These habitat targets benefit more than just birds and other wildlife. Researchers at the University of Vermont found that increased tree species diversity in sugarbushes reduced the presence and impact of sugar maple insect pests and diseases (Parker et al. unpublished data). So, while getting rid of a few sugar maples may slightly reduce the volume of sap that a producer can gather in the short term, reduced impacts of pests and diseases will sustain the health of the sugarbush and its long-term sap production.

Furthermore, these same targets align with recommendations for both mitigating and adapting a forest to climate change. For example, snags, coarse woody debris, and vegetative growth in the understory and midstory increase the amount of carbon stored within a forest. That means less atmospheric carbon, which is a major contributor to climate change. Plus, having a diversity of tree species and tree ages makes a forest more resilient or responsive to a changing climate (Swanston et al. 2016). While we can be reasonably confident about the general effects of climate change on our forests, we can also expect those effects to unfold and cascade through the ecosystem in unexpected ways. Managing for a diversity of species, ages, and other conditions is akin to putting your eggs in more than one basket to prepare for a range of future conditions and reduce overall risk.

As if we needed more reasons to tackle the climate crisis, there is evidence that climate change will result in a lower yield of syrup and a higher frequency of poor maple syrup seasons throughout much of the United States (Rapp et al. 2019). The good news is that as consumers we can support maple producers in creating bird-friendly sugarbushes, helping to turn a sticky situation into, well, a different sort of sticky situation, but one that is much more appetizing.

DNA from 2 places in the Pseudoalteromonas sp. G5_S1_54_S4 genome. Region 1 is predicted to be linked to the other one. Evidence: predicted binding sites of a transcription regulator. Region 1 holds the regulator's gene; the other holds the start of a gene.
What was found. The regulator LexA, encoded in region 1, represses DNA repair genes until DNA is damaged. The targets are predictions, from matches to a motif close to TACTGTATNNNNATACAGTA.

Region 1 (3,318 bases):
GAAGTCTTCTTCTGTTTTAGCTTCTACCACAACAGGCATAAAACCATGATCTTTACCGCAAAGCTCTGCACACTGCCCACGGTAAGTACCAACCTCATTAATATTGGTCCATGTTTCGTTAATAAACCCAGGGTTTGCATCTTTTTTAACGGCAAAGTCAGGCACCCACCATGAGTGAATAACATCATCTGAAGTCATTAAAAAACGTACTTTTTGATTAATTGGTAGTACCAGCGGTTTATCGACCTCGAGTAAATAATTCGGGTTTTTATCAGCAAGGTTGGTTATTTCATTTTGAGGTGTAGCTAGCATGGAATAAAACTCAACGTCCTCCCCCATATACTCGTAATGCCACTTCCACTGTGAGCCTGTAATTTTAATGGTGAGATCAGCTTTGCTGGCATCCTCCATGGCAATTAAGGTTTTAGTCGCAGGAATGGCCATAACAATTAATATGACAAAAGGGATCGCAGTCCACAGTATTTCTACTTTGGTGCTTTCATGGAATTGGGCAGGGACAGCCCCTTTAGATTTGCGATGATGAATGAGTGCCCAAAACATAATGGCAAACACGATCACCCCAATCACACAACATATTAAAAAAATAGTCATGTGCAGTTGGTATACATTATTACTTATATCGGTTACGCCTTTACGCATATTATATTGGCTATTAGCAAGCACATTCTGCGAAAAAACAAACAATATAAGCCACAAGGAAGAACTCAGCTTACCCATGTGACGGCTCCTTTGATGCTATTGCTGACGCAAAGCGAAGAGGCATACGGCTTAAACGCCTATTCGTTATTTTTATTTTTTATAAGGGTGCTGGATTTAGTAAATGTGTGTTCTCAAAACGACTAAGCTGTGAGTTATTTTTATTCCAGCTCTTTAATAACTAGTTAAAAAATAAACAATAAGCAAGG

As an extension of the Vermont Foresters for the Birds program, which helps foresters and landowners to incorporate the principles of forest bird habitat into the management of forests, Audubon Vermont worked with the Vermont Department of Forests, Parks, and Recreation and the Vermont Maple Sugar Makers Association to develop the Bird-Friendly Maple Project. As described above, producers who make a commitment to achieving the production standards of the program are recognized as bird friendly. The program began in 2014, and now has over 60 producers enrolled. There are hopes that bird-friendly maple syrup may fetch a price premium one day, but at present, producers receive increased marketing exposure and support from Audubon Vermont. To learn more about the program, including where you can purchase bird-friendly maple syrup, you can visit

Massachusetts has its own version of the Foresters for the Birds program and, following the lead of Audubon Vermont, Mass Audubon is partnering with the Massachusetts Department of Conservation and Recreation, the Massachusetts Maple Producers Association, and the Massachusetts Woodlands Institute to bring the Bird-Friendly Maple Project to Massachusetts. By the time this article is published, local bird-friendly syrup may indeed be available in a second state. More about this effort can be found at

So, the next time you sit down to enjoy the taste of maple syrup, do not be surprised to hear birdsong (or at least think of birds), and when you are in need of more syrup, look for the bird-friendly logo with its Scarlet Tanager. Purchasing bird-friendly maple syrup can help conserve our wonderful forest birds, support the livelihoods of those stewarding the forests, and contribute to the fight against climate change. That is right, you can have your pancakes and eat them too!


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Jeff Ritterson is a field ornithologist at Mass Audubon, where he focuses on working landscapes and the conservation of forest birds, including the coordination of the Massachusetts Foresters for the Birds program.

Steve Hagenbuch is a senior conservation biologist and forester at Audubon Vermont, helping to promote healthy forest ecosystems that support birds and people.